Think about the person who shows up on launch Sunday due to a postcard they just received in the mail. Your hope is that your first attendees will be seekers and people open to the first-time consideration of the gospel. And, that means people who are asking questions and starting their spiritual journey-- they are often not ready to be spiritual leaders since they are just considering things of faith.
This Sunday we had our first preview service at Grace Church, where I am serving as lead pastor. (I am not leaving my LifeWay Research job, this is a volunteer role working alongside a full-time team.) We saw a couple hundred people come Sunday. Many of them are new, seeking, and sometimes hurting on that first Sunday.
Simply put, many church planters find many open people but often have few prepared leaders.
Leadership development is the most frequently cited challenge of planters according to our research in this survey of church planting leaders and thinkers. Leadership issues included recruiting and developing leaders; implementing teams; creating a reproducible leadership development approach; developing a leader/oversight/elder board; hiring and leading staff; discerning changes required to facilitate growth; healthy decision making; and delegating and empowering volunteers.
So, based on our conversations and observations from those who responded to our qualitative survey of experts and planters, here are six key considerations church planters should consider and/or make in the process of developing new leaders:
1. Lack of Experience -- Many planters come from previous roles where a more established leadership development and volunteer mobilization processes are in place. As planters, they are now responsible for implementing a new process from scratch, often with little help. They are responsible for creating momentum where none exists versus maintaining existing momentum. They need to be aware of their own lack of experience and the lack of experience on the typical team. Our church planting leaders were concerned that they often lacked that awareness.
2. Feeling the Need for Speed (Volunteers) -- My friend, Stephen Gray said, "Every plant is a new adventure full of excitement and potential doom... they need to have nerves of steel and thick skin" [Stephen Gray with Trent Short,Planting Fast Growing Churches, St. Charles, IL: ChurchSmart Resources, 2007 p. 23]. Planting can be lonely and messy. Amid the long hours and hard work, it is easy for planters to conclude that any "warm body" interested in helping is an answer to prayer. Planters tend to put leaders in place prematurely based on availability. More established churches are slower, vetting potential leaders before delegating responsibility.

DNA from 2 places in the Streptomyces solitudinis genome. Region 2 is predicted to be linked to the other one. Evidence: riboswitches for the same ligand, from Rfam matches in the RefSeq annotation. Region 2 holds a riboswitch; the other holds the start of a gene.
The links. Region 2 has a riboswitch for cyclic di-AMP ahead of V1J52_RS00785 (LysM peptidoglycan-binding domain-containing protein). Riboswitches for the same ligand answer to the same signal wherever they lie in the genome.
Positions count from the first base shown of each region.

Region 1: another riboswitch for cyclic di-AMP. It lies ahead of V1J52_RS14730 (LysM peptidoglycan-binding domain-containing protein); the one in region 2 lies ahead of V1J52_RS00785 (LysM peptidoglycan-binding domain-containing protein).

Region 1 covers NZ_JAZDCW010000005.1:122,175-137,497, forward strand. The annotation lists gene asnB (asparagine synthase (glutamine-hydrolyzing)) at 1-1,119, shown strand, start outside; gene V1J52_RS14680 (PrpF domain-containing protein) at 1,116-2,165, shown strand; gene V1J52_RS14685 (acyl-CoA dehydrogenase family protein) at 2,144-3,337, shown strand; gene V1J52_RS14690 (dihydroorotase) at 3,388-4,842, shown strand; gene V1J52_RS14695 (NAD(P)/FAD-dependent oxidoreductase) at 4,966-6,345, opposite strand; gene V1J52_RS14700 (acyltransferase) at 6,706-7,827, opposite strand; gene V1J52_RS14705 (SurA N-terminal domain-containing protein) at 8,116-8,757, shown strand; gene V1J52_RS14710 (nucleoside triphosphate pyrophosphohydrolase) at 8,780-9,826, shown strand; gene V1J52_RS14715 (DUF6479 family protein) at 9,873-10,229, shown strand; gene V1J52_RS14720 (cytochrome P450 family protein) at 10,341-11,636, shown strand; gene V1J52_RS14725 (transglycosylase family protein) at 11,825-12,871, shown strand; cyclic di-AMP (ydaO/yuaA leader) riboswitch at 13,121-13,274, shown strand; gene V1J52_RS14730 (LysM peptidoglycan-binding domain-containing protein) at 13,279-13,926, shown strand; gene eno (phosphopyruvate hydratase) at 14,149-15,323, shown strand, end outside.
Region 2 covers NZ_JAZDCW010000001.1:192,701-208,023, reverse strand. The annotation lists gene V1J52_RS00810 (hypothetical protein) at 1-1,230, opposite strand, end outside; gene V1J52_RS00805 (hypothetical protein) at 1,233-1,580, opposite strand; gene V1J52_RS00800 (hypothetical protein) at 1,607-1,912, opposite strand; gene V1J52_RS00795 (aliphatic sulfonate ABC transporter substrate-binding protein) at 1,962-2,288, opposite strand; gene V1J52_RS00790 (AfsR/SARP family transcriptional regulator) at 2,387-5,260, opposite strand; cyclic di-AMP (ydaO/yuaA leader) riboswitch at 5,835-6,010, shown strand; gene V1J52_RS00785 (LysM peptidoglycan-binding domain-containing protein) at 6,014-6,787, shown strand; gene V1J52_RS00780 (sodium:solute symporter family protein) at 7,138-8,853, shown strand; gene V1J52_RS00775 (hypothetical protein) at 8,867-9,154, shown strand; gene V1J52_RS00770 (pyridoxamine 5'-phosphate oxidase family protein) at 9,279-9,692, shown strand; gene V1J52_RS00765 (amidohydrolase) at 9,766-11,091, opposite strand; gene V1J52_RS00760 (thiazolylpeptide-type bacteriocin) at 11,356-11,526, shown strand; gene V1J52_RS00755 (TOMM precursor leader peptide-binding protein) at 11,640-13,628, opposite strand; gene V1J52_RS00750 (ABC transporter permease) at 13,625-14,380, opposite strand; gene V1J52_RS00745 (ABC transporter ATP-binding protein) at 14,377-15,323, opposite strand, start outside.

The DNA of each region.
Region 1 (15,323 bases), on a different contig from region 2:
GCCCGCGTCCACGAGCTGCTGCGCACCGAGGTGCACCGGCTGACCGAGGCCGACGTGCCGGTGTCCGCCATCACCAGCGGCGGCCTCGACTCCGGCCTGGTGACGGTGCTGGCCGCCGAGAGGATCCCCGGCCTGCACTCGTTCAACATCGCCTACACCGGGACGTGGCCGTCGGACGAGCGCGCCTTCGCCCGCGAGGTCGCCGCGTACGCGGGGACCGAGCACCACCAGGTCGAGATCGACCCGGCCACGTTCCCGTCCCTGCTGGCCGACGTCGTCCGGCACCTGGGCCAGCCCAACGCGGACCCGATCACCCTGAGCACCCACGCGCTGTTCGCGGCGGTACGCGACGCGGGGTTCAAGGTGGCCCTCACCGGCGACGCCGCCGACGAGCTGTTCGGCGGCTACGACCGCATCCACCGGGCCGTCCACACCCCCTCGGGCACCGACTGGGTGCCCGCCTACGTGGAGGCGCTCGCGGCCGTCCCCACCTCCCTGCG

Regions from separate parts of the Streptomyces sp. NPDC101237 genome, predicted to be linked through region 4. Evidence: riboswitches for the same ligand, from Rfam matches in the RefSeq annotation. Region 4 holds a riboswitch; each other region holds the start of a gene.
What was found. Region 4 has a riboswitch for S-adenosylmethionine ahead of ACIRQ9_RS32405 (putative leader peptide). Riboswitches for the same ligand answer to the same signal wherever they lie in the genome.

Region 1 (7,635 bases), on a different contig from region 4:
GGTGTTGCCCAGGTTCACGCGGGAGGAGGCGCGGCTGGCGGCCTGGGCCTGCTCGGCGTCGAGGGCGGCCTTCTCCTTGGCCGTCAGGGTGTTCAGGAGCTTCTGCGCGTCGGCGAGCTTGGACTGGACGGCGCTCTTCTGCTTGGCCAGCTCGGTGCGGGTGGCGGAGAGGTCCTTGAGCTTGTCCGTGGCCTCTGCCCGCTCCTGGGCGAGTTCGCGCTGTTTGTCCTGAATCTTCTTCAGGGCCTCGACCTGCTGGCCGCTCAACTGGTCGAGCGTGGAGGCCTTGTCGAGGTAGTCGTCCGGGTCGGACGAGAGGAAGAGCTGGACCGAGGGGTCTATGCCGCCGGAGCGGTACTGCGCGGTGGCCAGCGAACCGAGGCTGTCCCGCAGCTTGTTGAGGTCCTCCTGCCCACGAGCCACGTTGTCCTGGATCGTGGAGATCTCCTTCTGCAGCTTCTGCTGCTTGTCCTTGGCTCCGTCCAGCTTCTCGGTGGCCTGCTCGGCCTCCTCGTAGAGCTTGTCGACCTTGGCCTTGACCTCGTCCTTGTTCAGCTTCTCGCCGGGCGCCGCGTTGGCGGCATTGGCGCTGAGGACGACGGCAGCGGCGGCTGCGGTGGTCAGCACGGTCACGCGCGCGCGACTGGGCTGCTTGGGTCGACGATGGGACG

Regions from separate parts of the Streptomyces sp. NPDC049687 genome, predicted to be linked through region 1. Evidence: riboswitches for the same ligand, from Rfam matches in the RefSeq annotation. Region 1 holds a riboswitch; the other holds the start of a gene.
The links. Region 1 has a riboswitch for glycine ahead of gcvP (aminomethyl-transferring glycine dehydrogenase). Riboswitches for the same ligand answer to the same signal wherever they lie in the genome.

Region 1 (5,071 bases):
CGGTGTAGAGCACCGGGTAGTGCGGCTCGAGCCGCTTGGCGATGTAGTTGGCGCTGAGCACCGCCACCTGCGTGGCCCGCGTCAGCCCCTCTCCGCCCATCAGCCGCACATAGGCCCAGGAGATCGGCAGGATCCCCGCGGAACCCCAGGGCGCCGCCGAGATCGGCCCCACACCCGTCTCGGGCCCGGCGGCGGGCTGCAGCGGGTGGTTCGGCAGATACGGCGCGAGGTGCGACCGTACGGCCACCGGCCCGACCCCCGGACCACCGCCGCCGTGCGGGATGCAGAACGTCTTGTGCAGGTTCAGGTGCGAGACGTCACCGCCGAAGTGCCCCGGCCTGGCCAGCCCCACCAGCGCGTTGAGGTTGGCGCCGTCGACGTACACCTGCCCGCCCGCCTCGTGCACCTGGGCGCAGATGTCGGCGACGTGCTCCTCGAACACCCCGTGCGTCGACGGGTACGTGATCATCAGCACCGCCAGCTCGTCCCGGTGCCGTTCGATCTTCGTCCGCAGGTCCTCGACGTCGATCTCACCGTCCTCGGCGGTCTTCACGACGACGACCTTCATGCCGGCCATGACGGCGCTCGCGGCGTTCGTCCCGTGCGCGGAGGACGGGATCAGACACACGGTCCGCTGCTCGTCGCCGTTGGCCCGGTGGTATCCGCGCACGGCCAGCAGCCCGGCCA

3. No Core Leaders -- Many planters lack a strong leadership team, leader/staff/elder team, or other structure early in the church's life. Thus, they can lack an accountability team for the first few years. This can result in an increased burden of responsibility, a lack of ongoing encouragement, no one to "watch their back," a lack of advice on key decisions, and a lack of peer fellowship.
4. Feeling the Need for Speed (Paid Staff) -- In the absence of experience and a proven staff selection process, planters tend to hire too quickly (similar to consideration #2). Planters also lack the experience to fully understand the pitfalls of hiring family members and friends. Dealing with bad hires adds further strain and discouragement, creating setbacks in momentum. (Keep in mind that we recognize that we are talking about a specific kind of church plant there and this will not apply in all cases.)
5. Need for Resources -- Volunteers and financial resources are critical resources in the early days. The senior pastor of the average U.S. church (about 85 people) is at staff capacity. If a church waits until they can afford a second staff person they face the prospect of losing momentum due to a senior pastor working beyond capacity. Then leadership barriers prevent them from growing and hiring more staff. Studies show the average new church has about 40 people at the first year, placing a huge financial strain on the planter and delaying additional staff hires. When planting the type of church plant we are discussing here, this is a major challenge. (Note: other models, like a house church, would not have the same issues here, but that is for another study.)
6. Realities of Reproduction -- Planters have probably heard that if a church does not plant another church in their first three years the likely never will. Many have a vision for being a reproducing church and developing a reproducing culture. But the realities of implementation are discouraging. The same barriers (experience, budget, leadership shortage, spiritual maturity, and momentum, etc.) can cause the reproduction vision to move from vision to pipe dream.